At the end of the day or night as it were Olav says, “I’m just a cook. I believe in what we’re doing. There is a lot of emotion in this restaurant. “ Having just had dinner at Bistro One I have to agree with Olav. There is a lot of love that goes into his classic cuisine and it comes out on the plate. For more information about Bistro One please click here.

I have a new crush

May 12th, 2010 Posted by Uncategorized No Comment yet

I have a new crush. Sure I’ve had flings and love affairs with other restaurants before….Adega, Table 6, Vesta Dipping Grill and the Kitchen. They are part of my romance with restaurants and fine dining and always will be; but there is something so exciting about a new crush. From the butterflies in your stomach, never knowing what is just around the corner, and the heart pounding, tingly feeling you get just before you have an encounter, it just feels good. My new crush is Bistro One. Last night in the cold rain I wondered into Bistro One for the purpose of getting a good photo for my chef interview with Olav Peterson. I had already decided that I would order an appetizer and a glass of wine. It was happy hour. With my  $4 sauvignon blanc from Australia in my hand, I ordered the pork belly and expected that to end my evening at Bistro One.  The pork belly was so beautifully composed, layers of crispy spring onion polenta, pork belly with a celery remoulade that I couldn’t help myself. I ordered another glass of wine and the housemade spaghettini. It was perfect, al dente pasta, crushed tomatoes, bacon, housemade ricotta and a hint of spiciness. I couldn’t help myself.  I ordered another glass of wine and the strawberry fritters. The strawberries came rolled in dough and fried. They tasted like bread and jam. Oh it was good – and so started my crush with Bistro One. It’s fabulous. I’ll try not to be a stalker but I expect to turn up at Bistro One very, very often.

Gastro Cart – hand crafted street food

May 9th, 2010 Posted by Food Cart No Comment yet

On Thursday I found myself with a few free minutes. I hurried downtown to 18th &         Curtis for my first “date” with Gastro Cart. Food trucks are all the rage right now and I have been dying to try Gastro Cart ever since I heard alums from Table 6 were behind this “hand crafted street food” concept. I wasn’t disappointed. The parking space Gods were kind and I was able to park directly across the street from the cart. Eight minutes and eight dollars later I had in my hand the most delicious carnitas taco,  spicy chicken taco and a side of quinoa. What a great lunchtime spot for anyone who works downtown. A quick walk, some fresh air and the ability to have a gourmet lunch prepared for you within minutes. For more information about Gastro Cart, click here.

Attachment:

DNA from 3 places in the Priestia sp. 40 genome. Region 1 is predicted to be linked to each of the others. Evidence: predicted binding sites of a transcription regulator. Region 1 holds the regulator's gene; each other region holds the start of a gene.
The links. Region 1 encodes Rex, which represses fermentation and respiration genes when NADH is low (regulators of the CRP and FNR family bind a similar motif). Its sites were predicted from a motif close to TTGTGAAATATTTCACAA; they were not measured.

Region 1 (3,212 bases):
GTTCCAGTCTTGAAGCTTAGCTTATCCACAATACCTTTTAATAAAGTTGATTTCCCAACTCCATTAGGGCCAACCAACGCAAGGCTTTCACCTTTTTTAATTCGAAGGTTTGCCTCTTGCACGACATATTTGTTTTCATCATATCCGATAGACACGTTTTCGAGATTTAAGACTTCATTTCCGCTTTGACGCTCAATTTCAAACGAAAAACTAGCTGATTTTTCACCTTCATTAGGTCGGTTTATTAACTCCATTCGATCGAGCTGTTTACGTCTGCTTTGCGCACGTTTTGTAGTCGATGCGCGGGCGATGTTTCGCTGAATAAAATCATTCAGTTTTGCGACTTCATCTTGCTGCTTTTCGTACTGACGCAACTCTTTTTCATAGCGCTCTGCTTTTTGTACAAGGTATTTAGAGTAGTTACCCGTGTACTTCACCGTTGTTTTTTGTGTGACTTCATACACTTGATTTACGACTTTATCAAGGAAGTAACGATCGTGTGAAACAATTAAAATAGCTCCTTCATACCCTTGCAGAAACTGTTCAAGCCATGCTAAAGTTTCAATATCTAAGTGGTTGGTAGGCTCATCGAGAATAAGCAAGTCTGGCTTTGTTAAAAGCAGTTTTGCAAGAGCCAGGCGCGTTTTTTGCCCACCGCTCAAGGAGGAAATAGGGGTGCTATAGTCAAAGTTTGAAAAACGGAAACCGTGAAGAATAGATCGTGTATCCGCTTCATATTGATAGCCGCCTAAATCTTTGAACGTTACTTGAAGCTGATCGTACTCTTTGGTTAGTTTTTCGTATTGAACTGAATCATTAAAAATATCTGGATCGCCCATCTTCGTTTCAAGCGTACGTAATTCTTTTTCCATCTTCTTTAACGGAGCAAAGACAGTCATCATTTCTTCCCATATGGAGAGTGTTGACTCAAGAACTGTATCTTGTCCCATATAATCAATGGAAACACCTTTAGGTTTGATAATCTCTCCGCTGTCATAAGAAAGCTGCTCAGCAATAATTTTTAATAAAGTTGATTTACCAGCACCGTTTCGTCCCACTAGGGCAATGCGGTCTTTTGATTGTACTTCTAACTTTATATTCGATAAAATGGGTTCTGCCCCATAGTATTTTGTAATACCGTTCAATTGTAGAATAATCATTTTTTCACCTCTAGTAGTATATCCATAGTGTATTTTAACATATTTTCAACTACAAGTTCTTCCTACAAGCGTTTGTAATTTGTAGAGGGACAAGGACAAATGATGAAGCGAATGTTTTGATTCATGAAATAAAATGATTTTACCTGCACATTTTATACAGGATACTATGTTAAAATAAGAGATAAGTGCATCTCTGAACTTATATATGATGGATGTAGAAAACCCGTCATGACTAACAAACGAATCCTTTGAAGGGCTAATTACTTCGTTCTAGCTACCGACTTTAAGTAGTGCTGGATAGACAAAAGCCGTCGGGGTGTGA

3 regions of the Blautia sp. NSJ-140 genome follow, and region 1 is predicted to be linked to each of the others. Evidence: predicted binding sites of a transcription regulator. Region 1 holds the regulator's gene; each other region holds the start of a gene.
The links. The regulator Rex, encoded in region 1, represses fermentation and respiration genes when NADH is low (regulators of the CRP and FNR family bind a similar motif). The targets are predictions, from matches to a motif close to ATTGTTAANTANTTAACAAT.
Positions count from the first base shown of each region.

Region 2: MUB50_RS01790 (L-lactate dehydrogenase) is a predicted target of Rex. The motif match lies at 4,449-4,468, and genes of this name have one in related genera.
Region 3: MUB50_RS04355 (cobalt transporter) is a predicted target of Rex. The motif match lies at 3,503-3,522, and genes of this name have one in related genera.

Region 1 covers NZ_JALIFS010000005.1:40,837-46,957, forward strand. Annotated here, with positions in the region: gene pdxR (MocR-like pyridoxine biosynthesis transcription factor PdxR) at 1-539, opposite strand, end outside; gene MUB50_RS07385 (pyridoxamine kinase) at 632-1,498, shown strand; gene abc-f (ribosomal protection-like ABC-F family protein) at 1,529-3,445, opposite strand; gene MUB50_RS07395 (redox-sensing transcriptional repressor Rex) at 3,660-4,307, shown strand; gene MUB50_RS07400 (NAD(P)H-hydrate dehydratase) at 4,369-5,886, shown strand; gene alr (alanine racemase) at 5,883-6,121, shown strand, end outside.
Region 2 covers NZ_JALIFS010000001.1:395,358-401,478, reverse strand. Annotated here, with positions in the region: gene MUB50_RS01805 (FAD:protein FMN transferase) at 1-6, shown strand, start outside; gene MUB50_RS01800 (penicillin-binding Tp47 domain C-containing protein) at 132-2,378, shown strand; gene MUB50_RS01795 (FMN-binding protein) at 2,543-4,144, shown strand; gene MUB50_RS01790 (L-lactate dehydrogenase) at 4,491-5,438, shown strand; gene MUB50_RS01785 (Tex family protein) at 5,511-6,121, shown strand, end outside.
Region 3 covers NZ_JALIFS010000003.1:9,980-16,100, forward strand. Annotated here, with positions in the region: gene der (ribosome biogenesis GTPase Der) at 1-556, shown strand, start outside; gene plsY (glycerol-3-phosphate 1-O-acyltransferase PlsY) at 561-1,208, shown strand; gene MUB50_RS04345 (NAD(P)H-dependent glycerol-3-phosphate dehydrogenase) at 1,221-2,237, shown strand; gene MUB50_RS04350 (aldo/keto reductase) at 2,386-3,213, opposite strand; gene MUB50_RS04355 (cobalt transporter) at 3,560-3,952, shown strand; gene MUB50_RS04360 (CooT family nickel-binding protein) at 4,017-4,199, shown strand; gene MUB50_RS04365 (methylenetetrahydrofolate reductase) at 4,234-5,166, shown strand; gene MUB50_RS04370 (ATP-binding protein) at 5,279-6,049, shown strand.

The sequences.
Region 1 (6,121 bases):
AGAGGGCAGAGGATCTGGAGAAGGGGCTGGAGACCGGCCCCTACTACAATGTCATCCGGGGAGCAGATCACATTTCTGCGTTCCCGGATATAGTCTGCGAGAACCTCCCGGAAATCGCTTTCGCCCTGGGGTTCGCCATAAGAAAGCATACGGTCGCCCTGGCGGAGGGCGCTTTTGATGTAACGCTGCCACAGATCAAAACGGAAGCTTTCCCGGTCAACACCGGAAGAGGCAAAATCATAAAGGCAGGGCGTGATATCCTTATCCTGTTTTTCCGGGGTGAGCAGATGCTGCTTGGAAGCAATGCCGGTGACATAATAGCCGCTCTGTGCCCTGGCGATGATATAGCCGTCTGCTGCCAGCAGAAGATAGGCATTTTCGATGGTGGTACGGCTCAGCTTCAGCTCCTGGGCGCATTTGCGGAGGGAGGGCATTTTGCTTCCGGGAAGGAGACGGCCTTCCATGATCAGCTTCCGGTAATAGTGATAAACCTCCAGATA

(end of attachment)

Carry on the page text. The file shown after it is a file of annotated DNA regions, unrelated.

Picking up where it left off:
Chevre Cheesecake at Salt Bistro – Oh My!

May 6th, 2010 Posted by Boulder, Chefs, Culinary Connectors No Comment yet

Being a pastry chef it takes an amazing dessert to impress me. While I         have my favorite pastry chefs in Denver – Yasmin from Duo, Deanna Scimio Parker, Nathan from the Kitchen Cafe and Eric from Rioja I rarely find a dessert in town that is worth more than a few bites. Until today. I had the chevre cheesecake at Salt Bistro and I swear my toes curled, the angels sang and pigs flew. Whatever Bradford Heap was thinking, I like it. The cheesecake was firm, encrusted with a pecan nut crumble and served with balsamic strawberries and a candied basil leaf. To all you dessert afficiandos – go and try this. It is worth the drive to Boulder, the calories and anything else that may stop you. For more information about Salt Bistro Click Here

More of a Chef than a Bartender!

May 4th, 2010 Posted by Uncategorized No Comment yet

Working alone in the open kitchen at the Village Cork Samir Mohammad says he often feels like a bartender more than a chef. He says that because he is surrounded by patrons sipping wine and watching him work.  I first met Samir on a Culinary Connectors South Pearl Street walking tour. He showed the group how to make fresh ricotta and his passion about food was contagious. We were all entranced just listening to him speak  and watching him move effortlessly around his kitchen.